Monday, January 1, 2007

Well, that made my day...

A very nice thing happened to me at etsy today. :)

When you really like someone's shop, or an item someone has made, you can select the item or the shop as one of your favorites, sort of like bookmarking it. But etsy also tracks how many people have marked you and your items as favorites, and you can see those stats from any store's front page.

At any rate, another handweaver, whose work I *really* respect, gave my shop a heart! How cool is that?? Check out his shop:

Our weaving styles are different, but he really does beautiful work - twisted fringes, precise, beautiful weaving (look at the selvedges on his pieces - the edges - no bumps or wavies, a sign of a very good weaver), gorgeous fibers, classic design and color schemes. (And he's got the picture taking thing down pat, argh, lol.)

And he gave me a heart (and some very nice compliments in a private conversation)! Heehee, I feel like I just got a gold star from the teacher or something (I'm such a nerd).

It is interesting, though, how many style possibilities there are once you really get into weaving. There are sooo many weave structures to choose from... I've dabbled in overshot, doubleweave, rep weave, twills, turned twills on multiple shafts, some tapestry work (talk about time consuming, whoah), lace weaves, supplemental warps, etc. And then there are all the fantastic fibers out there from very fine silks and linens to thicker wools (handspun, hand-dyed, you name it). Throw color into the mix and it can be overwhelming! There's so much to learn...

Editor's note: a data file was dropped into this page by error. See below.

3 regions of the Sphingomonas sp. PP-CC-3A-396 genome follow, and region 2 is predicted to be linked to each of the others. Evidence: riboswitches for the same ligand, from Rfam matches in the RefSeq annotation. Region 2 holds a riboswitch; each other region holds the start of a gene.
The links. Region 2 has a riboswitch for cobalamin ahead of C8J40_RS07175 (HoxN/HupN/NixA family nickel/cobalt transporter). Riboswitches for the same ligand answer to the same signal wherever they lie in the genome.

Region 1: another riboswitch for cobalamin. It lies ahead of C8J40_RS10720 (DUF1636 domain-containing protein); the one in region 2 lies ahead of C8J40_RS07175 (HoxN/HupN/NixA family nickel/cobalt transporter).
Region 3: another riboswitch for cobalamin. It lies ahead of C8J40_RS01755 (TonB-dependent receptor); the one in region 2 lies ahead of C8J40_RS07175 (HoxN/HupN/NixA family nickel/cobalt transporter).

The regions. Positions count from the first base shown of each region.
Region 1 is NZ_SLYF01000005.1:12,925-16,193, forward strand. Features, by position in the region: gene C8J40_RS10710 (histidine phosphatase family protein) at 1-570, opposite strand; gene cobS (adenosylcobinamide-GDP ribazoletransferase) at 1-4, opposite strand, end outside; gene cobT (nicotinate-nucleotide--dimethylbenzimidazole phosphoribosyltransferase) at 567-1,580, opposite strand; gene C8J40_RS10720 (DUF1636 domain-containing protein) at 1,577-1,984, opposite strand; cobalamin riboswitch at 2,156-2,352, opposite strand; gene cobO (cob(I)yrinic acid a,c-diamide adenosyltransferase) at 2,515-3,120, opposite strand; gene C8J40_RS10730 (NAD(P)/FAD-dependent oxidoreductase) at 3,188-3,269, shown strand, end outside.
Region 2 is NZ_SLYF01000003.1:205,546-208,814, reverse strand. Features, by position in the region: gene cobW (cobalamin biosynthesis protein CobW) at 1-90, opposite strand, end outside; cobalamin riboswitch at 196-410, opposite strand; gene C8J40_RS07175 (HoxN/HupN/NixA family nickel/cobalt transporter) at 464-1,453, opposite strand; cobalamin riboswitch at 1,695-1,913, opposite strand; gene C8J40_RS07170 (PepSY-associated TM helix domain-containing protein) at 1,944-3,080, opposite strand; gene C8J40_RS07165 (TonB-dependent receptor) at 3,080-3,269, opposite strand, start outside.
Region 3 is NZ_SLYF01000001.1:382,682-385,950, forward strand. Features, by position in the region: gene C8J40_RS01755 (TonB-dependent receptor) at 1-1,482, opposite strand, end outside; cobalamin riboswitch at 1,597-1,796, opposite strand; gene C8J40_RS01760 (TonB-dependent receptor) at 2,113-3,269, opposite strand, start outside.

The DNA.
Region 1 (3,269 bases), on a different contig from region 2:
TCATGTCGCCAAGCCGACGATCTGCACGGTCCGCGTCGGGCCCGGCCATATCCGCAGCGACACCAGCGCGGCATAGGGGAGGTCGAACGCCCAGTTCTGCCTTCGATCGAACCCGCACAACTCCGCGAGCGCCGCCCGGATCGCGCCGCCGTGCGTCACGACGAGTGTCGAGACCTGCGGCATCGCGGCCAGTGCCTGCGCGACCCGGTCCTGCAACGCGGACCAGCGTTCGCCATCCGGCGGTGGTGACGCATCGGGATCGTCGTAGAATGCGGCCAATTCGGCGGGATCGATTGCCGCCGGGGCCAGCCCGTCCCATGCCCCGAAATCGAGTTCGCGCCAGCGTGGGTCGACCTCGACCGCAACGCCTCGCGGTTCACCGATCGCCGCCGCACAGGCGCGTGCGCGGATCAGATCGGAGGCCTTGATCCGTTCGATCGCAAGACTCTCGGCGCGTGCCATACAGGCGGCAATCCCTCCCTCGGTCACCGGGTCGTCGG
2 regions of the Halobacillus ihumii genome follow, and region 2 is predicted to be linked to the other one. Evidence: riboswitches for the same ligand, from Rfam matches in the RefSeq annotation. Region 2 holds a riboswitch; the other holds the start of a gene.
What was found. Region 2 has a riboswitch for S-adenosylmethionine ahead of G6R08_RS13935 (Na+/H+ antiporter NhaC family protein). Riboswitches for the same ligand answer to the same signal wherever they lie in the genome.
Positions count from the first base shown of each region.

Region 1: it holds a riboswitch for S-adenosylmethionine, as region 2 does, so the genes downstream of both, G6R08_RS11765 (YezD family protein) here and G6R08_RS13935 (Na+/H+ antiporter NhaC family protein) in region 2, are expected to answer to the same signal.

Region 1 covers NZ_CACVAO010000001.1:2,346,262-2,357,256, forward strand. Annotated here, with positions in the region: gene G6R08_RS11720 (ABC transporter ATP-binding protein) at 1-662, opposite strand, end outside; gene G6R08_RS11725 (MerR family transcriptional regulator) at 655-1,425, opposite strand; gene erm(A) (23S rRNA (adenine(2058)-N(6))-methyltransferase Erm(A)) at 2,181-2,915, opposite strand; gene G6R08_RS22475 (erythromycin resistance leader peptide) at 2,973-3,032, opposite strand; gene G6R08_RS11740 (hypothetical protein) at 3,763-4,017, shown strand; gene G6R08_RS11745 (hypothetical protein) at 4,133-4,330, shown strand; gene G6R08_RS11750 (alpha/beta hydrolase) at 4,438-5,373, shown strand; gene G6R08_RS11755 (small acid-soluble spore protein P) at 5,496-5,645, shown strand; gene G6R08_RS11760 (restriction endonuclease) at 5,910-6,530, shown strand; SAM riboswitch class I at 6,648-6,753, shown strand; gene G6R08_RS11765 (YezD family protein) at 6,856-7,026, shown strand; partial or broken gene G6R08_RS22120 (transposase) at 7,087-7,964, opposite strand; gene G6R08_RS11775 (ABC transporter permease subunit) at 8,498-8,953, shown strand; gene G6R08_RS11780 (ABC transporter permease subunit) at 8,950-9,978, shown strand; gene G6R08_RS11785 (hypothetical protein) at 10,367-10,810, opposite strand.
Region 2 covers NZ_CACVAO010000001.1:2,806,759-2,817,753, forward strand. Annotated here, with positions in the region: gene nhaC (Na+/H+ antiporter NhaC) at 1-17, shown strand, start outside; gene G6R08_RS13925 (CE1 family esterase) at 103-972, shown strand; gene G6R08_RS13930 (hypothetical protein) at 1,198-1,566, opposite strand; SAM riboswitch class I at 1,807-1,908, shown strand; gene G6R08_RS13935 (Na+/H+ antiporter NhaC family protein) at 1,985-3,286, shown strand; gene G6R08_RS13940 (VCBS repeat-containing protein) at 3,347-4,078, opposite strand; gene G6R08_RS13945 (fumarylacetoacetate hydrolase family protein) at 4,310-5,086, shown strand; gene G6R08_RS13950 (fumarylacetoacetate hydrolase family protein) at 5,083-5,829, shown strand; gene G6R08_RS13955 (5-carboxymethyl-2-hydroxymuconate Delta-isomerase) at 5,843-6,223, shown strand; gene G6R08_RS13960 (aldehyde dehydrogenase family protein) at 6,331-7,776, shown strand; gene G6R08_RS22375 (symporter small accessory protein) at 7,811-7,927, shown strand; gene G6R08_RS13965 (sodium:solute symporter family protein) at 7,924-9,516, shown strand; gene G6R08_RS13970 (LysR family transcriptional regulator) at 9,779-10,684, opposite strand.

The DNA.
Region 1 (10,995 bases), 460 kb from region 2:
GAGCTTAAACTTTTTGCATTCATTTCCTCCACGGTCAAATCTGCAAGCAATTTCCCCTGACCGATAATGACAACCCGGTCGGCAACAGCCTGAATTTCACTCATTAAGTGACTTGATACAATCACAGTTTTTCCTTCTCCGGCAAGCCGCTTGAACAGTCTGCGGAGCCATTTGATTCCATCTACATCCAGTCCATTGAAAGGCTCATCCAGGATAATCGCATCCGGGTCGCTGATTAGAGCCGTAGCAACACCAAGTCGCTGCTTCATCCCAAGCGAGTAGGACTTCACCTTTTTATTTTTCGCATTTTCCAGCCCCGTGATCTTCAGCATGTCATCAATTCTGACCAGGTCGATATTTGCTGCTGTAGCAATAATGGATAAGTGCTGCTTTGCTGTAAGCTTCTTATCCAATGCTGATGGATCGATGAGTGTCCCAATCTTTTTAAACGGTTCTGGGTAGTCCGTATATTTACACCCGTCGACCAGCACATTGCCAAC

It's been a long process for me to try to pick a weave structure that is interesting enough to hold my attention for more than just a couple pieces - so far, shadow weave is doing it for me, and I've got lots of ideas for how to take the structure even further floating around in the back of my head... I really love doubleweave, also, just because of the amazing variety of designs you can produce with it and the complexity of the design process. Overshot appeals because it's such a traditional weave (think of those classic Colonial coverlets, though I definitely update the color aspect of things when I work in overshot - that's what I'm doing in the little pic of me at the top of this blog). All three of these structures appeal to me, overall, because they result in fabrics that you don't normally see being mass-produced by factories...

At any rate, it's been a wonderful journey so far, and getting compliments from people that have been at it for a much longer time than me just gives me the determination to continue. Thanks Fred!

No comments: